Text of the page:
Face painters and balloon modellers, beware! The world of children's entertainment just became a more challenging business thanks to Ian Billings' stand-up comedy act. JERRY LYONS speaks to him about what it's like to try to keep an audience of hyperactive young people chuckling
THERE are not many people in the country doing stand-up for children."
So says Ian Billings, comic, poet and author, who is taking his child-orientated comedy show all over the UK.
The validity of Ian's comment certainly stands up to scrutiny as, following a Google search, I found very little in the way of children's stand-up comedians.
The thought of trying to keep a theatre full of kids amused does not just scare me, it fills me with nausea-inducing panic.
Ian, who worked as a teacher before beginning a career in writing child-focused entertainment, took his original idea to the stage in Edinburgh two years ago. The initial response was so positive that he decided to take the show, Talking Pants, to more venues.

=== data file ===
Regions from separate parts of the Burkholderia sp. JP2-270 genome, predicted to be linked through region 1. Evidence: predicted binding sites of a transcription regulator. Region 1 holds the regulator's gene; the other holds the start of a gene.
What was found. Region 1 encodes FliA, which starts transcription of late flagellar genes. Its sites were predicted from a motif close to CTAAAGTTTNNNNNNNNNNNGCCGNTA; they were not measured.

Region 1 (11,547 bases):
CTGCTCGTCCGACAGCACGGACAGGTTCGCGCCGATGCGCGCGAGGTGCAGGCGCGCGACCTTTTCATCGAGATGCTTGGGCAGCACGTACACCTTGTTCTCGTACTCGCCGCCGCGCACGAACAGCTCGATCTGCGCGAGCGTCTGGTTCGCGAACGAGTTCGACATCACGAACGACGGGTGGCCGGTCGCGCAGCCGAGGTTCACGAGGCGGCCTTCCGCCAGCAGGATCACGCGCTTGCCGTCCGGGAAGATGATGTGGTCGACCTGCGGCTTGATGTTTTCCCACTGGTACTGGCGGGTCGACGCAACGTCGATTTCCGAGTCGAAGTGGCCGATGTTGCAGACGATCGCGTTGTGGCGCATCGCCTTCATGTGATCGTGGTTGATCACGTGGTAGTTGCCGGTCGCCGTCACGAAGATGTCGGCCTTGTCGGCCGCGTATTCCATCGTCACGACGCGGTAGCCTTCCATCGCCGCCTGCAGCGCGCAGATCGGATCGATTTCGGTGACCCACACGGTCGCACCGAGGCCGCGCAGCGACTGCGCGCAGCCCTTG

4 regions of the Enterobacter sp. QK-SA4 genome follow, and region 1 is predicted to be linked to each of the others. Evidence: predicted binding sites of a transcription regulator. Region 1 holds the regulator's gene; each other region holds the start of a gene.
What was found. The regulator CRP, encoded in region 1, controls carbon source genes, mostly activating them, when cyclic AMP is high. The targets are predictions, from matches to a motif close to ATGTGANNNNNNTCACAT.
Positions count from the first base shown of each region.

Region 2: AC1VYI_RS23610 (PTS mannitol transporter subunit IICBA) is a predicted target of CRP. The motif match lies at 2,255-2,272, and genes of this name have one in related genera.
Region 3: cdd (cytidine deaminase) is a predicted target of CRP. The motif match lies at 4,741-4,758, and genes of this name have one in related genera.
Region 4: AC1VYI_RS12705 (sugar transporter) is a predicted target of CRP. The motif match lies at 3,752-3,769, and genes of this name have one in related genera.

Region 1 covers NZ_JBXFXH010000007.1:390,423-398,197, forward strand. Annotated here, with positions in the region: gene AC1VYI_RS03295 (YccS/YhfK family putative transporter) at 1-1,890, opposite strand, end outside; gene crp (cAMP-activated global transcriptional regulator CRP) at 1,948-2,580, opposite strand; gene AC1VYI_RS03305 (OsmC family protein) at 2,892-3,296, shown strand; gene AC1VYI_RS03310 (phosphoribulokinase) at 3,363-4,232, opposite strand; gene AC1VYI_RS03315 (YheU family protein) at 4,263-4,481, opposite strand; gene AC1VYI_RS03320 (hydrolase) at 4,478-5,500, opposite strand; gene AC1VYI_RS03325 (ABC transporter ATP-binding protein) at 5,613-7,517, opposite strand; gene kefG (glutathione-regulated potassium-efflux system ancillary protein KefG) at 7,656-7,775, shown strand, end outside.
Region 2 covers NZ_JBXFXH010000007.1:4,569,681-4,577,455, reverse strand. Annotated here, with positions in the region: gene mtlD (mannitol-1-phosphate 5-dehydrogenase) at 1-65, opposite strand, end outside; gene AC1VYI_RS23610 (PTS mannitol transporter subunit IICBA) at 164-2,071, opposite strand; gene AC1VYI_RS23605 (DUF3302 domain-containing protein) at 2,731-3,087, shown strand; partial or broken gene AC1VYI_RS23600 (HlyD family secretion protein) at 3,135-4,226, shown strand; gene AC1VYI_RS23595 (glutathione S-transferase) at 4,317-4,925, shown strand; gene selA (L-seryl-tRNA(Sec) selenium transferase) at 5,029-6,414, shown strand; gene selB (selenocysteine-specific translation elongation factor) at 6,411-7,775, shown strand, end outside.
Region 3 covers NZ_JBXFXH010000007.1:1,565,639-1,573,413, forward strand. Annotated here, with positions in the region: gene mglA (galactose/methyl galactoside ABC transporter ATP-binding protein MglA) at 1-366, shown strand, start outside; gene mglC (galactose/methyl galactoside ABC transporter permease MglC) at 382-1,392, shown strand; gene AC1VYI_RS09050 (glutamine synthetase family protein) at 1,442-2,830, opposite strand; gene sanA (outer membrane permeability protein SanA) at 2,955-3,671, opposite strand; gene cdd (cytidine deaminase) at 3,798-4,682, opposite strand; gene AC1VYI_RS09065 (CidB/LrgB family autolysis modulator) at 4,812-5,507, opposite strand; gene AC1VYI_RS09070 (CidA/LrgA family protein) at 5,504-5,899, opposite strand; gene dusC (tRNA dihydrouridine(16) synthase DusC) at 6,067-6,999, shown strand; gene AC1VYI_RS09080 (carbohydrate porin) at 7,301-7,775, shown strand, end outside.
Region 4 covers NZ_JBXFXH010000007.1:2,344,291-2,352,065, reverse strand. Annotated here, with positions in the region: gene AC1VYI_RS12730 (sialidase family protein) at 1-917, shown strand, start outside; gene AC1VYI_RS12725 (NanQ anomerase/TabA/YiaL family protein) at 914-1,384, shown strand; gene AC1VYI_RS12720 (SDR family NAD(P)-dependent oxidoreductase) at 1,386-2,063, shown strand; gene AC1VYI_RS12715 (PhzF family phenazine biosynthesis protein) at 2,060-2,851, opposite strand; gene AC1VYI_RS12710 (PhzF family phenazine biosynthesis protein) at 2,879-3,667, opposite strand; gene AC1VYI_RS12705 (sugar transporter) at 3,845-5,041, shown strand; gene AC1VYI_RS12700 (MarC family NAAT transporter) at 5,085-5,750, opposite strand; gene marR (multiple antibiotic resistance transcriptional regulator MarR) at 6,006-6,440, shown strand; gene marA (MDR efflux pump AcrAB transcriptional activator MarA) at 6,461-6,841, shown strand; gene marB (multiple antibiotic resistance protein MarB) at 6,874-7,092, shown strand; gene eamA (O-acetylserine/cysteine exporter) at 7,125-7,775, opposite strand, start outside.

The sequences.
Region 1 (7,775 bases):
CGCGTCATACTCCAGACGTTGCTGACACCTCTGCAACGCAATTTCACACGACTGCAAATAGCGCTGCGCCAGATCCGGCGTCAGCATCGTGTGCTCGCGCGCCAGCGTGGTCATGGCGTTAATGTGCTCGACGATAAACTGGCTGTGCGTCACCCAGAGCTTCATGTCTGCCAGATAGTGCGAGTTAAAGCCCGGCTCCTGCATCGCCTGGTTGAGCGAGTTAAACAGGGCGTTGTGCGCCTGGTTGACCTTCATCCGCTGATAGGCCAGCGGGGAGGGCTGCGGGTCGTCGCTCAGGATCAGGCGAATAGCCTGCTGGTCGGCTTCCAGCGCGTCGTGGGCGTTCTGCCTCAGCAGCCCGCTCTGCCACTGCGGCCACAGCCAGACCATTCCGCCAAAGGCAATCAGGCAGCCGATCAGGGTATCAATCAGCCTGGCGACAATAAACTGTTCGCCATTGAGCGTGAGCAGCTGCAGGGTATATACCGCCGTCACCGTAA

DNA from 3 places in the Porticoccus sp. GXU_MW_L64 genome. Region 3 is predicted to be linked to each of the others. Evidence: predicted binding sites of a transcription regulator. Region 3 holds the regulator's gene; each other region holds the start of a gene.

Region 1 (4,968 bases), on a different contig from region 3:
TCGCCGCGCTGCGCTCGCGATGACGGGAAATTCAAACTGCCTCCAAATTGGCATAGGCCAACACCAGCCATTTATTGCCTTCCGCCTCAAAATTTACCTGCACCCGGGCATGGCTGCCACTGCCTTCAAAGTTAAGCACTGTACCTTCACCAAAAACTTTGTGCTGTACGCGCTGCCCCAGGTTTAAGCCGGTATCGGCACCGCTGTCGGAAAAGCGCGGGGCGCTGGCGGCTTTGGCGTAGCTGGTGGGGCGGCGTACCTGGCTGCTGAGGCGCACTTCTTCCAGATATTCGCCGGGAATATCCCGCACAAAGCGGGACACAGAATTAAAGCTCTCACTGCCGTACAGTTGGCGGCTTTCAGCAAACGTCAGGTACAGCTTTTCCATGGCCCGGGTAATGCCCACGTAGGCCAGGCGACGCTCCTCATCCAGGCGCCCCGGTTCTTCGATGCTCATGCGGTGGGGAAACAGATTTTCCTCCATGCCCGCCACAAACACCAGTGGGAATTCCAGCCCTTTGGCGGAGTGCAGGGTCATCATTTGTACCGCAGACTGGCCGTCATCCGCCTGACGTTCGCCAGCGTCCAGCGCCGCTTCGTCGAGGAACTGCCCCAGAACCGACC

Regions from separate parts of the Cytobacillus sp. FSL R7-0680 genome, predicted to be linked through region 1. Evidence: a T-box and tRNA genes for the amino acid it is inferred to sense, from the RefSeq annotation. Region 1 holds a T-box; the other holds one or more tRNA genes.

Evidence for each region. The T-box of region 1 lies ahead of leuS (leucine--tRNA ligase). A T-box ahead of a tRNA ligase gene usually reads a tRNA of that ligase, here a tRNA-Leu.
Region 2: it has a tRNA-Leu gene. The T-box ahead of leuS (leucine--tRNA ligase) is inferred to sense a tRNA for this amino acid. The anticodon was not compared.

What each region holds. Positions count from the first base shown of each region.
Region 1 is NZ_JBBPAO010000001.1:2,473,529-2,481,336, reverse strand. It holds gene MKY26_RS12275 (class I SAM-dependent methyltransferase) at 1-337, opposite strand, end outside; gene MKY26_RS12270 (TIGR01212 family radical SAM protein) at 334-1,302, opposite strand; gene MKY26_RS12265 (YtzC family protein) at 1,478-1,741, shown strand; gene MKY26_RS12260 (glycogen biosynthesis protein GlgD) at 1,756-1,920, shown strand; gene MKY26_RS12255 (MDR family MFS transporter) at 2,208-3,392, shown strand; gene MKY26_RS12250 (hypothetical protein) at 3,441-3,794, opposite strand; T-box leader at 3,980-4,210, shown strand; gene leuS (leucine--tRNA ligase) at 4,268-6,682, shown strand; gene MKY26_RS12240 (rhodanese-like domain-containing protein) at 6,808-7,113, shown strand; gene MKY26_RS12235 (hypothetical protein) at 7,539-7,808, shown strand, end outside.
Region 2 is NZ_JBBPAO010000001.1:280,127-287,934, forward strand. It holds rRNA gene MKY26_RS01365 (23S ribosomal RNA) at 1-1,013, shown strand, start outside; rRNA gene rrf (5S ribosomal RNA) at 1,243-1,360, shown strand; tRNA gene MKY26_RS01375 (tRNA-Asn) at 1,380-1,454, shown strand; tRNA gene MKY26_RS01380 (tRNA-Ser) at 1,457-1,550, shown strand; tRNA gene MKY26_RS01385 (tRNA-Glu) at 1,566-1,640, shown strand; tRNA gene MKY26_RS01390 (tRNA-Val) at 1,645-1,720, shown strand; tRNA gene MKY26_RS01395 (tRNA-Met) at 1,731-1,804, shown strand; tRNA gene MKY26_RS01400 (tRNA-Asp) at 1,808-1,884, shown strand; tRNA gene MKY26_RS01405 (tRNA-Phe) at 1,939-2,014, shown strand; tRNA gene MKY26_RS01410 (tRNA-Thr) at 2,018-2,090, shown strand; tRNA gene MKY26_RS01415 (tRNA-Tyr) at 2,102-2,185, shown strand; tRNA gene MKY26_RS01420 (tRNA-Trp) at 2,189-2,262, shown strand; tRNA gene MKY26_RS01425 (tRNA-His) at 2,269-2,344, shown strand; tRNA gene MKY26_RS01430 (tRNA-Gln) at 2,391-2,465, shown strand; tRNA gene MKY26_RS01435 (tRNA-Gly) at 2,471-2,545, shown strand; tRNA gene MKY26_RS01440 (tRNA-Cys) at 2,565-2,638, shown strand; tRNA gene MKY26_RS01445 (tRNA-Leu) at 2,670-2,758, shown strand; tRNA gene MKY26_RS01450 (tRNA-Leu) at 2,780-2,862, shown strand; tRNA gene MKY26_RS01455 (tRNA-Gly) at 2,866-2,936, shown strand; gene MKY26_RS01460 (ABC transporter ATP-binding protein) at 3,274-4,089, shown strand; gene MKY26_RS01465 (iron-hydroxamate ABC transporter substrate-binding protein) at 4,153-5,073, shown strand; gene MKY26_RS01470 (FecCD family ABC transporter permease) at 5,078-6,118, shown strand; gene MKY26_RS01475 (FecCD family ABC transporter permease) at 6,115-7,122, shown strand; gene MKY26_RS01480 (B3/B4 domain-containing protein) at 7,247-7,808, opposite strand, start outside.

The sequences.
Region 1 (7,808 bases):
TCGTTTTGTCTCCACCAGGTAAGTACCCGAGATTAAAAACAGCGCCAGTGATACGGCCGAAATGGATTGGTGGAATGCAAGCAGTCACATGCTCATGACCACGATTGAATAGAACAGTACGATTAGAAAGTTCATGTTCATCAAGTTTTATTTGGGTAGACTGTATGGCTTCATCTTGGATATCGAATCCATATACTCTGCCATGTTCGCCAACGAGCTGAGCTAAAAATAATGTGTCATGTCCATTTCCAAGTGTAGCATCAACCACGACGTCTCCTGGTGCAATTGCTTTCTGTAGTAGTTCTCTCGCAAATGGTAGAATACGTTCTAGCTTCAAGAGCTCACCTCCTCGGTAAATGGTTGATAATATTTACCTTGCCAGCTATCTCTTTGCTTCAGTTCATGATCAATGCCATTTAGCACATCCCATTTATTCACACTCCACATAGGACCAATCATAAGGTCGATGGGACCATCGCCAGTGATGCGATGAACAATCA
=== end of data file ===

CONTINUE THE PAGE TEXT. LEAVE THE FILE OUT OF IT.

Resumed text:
"I felt the idea was a good one. It's about time stand-up comedy was open to kids and those kids could be presented with work that is both intelligent and thought-provoking.
"I'm bursting the balloons of the balloon-modellers and I'm smearing the face of the face painters. This is children's entertainment that weaves as much thought and intellect into its work as some of the best children's literature. And I make some really funny noises too.
"I have been involved with kids' entertainment for years and have never really been interested in writing material for adults. I find this work more challenging."
His latest stage offering, Out of His Mind, contains material aimed at an audience aged between seven and 11.
"When it all goes right, it can be absolutely wonderful. The sound of loads of kids having a great laugh is a fabulous thing and when the kids are happy the parents are delighted.
"Some of the topics I cover are character-led and other times the show descends into enjoyable silliness. If a gag or character fails to raise a laugh three times then I go back to the drawing board."
Ian's subject matter also includes a list of questions, that might just as easily be posed by members of his audience, including What is a snot monster? Do dinner ladies come from outer space? What is a Ninja teacher?
"I make loads of silly sounds accompanied by wacky voices but hopefully kids go away thinking about certain parts of the show."
* The show is on Tuesday, October 28, starting at 1.30pm and lasts approximately 55 minutes.
Tickets cost £8 from the Beck Theatre box office on 020 8561 8371.